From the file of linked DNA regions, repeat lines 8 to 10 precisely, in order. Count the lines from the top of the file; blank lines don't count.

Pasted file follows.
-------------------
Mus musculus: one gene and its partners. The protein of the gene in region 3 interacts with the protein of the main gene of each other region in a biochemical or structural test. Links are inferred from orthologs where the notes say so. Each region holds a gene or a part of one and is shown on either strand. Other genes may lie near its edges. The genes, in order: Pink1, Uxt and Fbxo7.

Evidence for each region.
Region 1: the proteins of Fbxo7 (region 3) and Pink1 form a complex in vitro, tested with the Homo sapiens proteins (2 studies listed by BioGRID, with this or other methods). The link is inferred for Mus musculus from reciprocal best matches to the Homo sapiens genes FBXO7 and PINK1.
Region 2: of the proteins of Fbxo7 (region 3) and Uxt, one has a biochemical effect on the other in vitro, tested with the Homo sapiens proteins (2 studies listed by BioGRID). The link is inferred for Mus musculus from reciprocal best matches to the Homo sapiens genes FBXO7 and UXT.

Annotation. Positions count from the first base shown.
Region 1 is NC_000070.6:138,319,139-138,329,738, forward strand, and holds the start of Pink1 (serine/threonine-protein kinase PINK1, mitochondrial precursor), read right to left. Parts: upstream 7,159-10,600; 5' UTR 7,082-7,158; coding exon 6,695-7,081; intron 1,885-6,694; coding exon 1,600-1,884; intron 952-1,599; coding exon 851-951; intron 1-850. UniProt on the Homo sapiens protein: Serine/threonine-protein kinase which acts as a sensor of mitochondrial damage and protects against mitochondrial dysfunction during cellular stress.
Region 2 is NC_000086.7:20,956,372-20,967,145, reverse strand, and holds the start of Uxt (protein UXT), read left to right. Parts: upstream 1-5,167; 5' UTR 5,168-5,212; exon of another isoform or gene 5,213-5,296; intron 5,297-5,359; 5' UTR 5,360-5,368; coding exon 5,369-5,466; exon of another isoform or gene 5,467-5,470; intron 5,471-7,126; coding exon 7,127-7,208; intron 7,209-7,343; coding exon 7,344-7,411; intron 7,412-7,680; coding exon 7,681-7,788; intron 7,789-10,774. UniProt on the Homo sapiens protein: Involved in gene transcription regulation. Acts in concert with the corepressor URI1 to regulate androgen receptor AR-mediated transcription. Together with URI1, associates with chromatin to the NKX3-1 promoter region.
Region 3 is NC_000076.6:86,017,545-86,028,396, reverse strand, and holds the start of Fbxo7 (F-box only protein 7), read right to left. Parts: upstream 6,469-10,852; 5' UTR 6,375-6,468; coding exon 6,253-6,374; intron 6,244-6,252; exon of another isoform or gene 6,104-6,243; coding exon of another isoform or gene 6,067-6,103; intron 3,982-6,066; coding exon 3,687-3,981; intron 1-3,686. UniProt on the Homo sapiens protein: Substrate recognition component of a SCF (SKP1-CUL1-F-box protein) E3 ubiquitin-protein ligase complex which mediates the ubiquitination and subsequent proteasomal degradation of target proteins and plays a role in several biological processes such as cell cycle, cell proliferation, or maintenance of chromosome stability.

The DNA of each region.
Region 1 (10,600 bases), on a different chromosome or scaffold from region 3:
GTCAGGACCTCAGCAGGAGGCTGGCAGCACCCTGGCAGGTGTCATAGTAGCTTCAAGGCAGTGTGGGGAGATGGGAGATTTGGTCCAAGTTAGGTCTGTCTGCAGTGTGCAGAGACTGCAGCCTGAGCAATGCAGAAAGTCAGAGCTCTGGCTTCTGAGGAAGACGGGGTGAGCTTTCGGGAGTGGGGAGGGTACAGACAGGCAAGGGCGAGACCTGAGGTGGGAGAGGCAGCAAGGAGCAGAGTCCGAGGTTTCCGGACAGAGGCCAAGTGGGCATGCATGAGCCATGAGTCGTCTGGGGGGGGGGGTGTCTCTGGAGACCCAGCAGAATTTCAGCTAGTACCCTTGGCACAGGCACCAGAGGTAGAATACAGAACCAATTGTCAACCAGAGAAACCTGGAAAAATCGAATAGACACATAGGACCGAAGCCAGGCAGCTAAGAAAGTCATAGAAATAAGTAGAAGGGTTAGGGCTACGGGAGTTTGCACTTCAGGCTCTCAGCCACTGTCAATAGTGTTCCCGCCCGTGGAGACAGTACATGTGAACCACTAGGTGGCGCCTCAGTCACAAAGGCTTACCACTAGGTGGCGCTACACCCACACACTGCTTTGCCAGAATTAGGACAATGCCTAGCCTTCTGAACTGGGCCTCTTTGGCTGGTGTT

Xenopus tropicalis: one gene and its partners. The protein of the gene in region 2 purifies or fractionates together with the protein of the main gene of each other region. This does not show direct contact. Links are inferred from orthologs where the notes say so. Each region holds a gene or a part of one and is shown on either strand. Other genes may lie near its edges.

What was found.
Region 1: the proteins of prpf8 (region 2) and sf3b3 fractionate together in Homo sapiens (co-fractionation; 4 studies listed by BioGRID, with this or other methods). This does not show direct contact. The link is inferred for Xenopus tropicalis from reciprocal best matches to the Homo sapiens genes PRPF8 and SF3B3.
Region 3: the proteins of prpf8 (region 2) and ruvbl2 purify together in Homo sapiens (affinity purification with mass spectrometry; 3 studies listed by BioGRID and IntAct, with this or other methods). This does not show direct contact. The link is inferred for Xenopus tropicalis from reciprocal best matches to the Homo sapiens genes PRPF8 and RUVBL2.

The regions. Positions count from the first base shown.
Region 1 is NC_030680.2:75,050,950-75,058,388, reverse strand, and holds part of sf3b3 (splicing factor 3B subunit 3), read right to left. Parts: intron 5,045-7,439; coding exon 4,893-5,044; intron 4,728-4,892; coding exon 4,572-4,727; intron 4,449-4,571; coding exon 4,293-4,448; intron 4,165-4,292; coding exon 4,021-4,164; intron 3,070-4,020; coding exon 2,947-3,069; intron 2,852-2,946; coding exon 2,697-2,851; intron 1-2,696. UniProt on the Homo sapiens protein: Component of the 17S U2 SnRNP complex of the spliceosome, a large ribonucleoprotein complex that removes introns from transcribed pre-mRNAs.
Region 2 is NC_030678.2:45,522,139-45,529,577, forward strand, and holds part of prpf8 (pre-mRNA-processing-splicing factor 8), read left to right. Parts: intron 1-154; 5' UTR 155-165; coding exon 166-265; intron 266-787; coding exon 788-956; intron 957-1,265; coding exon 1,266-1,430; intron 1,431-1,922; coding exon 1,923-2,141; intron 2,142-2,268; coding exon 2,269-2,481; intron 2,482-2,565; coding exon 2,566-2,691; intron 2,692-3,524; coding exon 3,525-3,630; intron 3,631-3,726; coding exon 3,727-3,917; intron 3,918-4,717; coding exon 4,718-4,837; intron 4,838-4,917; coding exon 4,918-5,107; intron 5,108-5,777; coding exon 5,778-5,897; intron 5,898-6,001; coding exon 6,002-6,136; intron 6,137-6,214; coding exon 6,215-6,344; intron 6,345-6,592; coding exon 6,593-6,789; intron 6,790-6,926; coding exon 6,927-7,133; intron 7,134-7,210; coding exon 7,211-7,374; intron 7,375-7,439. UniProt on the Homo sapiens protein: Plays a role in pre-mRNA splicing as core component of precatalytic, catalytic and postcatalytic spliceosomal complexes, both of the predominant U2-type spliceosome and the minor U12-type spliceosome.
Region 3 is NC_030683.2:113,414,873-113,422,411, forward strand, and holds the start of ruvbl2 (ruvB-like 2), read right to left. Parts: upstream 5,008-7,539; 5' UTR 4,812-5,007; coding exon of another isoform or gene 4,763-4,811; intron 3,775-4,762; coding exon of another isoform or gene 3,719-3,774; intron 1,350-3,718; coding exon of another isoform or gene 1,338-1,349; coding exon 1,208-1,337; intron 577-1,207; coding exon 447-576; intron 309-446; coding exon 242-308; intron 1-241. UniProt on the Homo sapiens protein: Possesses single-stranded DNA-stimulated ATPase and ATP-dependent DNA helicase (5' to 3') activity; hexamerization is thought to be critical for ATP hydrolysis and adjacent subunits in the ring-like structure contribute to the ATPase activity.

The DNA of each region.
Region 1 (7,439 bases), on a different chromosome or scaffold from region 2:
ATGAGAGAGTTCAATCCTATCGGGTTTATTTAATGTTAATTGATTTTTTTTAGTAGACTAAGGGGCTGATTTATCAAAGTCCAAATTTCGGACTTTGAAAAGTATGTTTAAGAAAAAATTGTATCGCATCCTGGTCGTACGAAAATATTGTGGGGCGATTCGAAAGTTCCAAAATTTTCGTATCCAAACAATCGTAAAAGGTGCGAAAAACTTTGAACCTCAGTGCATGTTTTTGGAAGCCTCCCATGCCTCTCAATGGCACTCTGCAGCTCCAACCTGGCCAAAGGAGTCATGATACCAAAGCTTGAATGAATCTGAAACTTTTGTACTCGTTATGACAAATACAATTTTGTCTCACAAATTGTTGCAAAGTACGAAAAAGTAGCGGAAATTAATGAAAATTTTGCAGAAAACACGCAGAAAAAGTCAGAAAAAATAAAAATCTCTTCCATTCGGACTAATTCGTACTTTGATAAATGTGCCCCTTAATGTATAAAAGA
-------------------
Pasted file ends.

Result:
Region 3 is NC_000076.6:86,017,545-86,028,396, reverse strand, and holds the start of Fbxo7 (F-box only protein 7), read right to left. Parts: upstream 6,469-10,852; 5' UTR 6,375-6,468; coding exon 6,253-6,374; intron 6,244-6,252; exon of another isoform or gene 6,104-6,243; coding exon of another isoform or gene 6,067-6,103; intron 3,982-6,066; coding exon 3,687-3,981; intron 1-3,686. UniProt on the Homo sapiens protein: Substrate recognition component of a SCF (SKP1-CUL1-F-box protein) E3 ubiquitin-protein ligase complex which mediates the ubiquitination and subsequent proteasomal degradation of target proteins and plays a role in several biological processes such as cell cycle, cell proliferation, or maintenance of chromosome stability.

The DNA of each region.
Region 1 (10,600 bases), on a different chromosome or scaffold from region 3: